In this lesson, students explore arithmetic patterns to help solve a real-world problem involving addition operations. This lesson supports the 3rd grade standard of identifying arithmetic patterns and explaining them using properties of operations.
This resource could be used an a precurser for a lesson on comparing areas of circles and squares. There is guess and check involved, as well as digging deeper to find the correct answer. Students could do part of this on their own device, using GeoGebra to help with graphing the equations. If students do not have access to devices, then the teacher can use it as a class discussion.
This includes questions that can be posed to students, as well as visuals to make the entire task make sense to students. Answer is included.
You Pour, I Choose presents students with a real-world application of which cylindrical container holds more soda. Students will find the volume of soda in two different sized cylinders.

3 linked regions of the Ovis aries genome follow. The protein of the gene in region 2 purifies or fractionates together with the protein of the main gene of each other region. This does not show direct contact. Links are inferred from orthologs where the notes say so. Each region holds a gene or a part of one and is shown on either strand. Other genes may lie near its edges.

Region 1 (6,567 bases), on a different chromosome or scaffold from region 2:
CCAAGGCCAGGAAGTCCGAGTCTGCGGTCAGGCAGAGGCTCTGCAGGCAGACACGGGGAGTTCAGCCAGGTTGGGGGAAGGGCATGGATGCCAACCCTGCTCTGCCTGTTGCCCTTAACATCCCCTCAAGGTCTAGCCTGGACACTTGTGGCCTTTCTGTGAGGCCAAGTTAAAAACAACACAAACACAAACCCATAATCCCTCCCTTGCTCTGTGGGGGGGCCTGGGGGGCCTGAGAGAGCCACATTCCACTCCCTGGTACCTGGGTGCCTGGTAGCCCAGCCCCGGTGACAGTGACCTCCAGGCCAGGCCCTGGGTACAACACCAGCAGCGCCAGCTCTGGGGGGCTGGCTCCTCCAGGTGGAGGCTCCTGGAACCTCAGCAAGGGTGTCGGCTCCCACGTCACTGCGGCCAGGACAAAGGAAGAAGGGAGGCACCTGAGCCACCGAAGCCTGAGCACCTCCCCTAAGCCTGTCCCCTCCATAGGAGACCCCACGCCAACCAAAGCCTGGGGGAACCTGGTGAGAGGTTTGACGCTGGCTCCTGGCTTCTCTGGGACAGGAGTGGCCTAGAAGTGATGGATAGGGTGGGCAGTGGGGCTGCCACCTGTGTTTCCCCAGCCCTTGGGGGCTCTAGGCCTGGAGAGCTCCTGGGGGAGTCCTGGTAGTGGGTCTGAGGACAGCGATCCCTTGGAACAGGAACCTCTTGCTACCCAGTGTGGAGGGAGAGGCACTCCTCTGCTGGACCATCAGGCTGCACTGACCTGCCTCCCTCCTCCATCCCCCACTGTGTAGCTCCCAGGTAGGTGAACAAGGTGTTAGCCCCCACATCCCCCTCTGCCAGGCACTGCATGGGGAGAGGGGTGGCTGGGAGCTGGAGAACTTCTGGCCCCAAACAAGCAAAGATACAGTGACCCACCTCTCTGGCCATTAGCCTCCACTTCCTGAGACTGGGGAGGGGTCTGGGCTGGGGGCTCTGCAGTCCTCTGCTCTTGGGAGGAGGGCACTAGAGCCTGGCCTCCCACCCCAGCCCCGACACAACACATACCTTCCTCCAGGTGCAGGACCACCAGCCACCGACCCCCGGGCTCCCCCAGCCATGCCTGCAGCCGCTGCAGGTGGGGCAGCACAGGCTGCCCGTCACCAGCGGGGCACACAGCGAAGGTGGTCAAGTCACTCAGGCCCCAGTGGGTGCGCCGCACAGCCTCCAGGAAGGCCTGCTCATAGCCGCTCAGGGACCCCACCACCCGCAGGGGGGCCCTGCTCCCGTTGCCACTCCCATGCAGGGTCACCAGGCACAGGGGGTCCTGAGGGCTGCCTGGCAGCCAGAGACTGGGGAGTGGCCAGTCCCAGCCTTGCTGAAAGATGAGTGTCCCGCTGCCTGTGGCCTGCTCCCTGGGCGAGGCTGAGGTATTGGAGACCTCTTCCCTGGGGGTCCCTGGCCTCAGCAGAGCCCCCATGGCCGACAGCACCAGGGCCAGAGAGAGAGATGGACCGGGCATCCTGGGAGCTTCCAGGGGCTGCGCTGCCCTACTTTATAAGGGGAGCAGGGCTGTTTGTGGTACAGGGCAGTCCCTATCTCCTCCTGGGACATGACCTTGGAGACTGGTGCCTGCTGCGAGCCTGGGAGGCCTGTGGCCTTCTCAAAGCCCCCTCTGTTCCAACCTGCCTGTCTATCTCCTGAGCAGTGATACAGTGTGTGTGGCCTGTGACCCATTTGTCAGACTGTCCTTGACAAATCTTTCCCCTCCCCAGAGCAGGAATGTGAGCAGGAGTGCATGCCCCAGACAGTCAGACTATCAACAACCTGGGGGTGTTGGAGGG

This is a 3 act lesson by Dan Meyer. In this lesson students ask and answer, "How long does it take the sink to fill up?", after viewing a video of a leaky fauct.
This Three-Act task shows students a video of how Dan messed up his Nana's chocolate milk proportions. Using a double number line, students try to find ways to fix the mistake using different ratios.
This is a three act lesson in which students investigate the volume of 2 different cylinders made from the same size of paper. Students determine which would container would hold the greater volume of popcorn, or if the volume would be the same.
In this Dan Meyer Three Act, students are asked to determine how many levels of pyramids can be created by a container of toothpicks. During the next "Acts," Dan asks the students how many levels can be created by 250 toothpicks, 500 toothpicks, and concludes by having the students write a function that relates the number of levels of the pyramid to the number of toothpicks.
Math in Three Acts by Dan Meyers are three part math tasks that engage students through thought provoking videos. The main question students engage with is "What's the probability of getting a yellow starburst in a package of starburst?" Students will think about what they information they need to determine this in Act 2. Student then predict the experimental probability based on the theoretical probability in Act 3.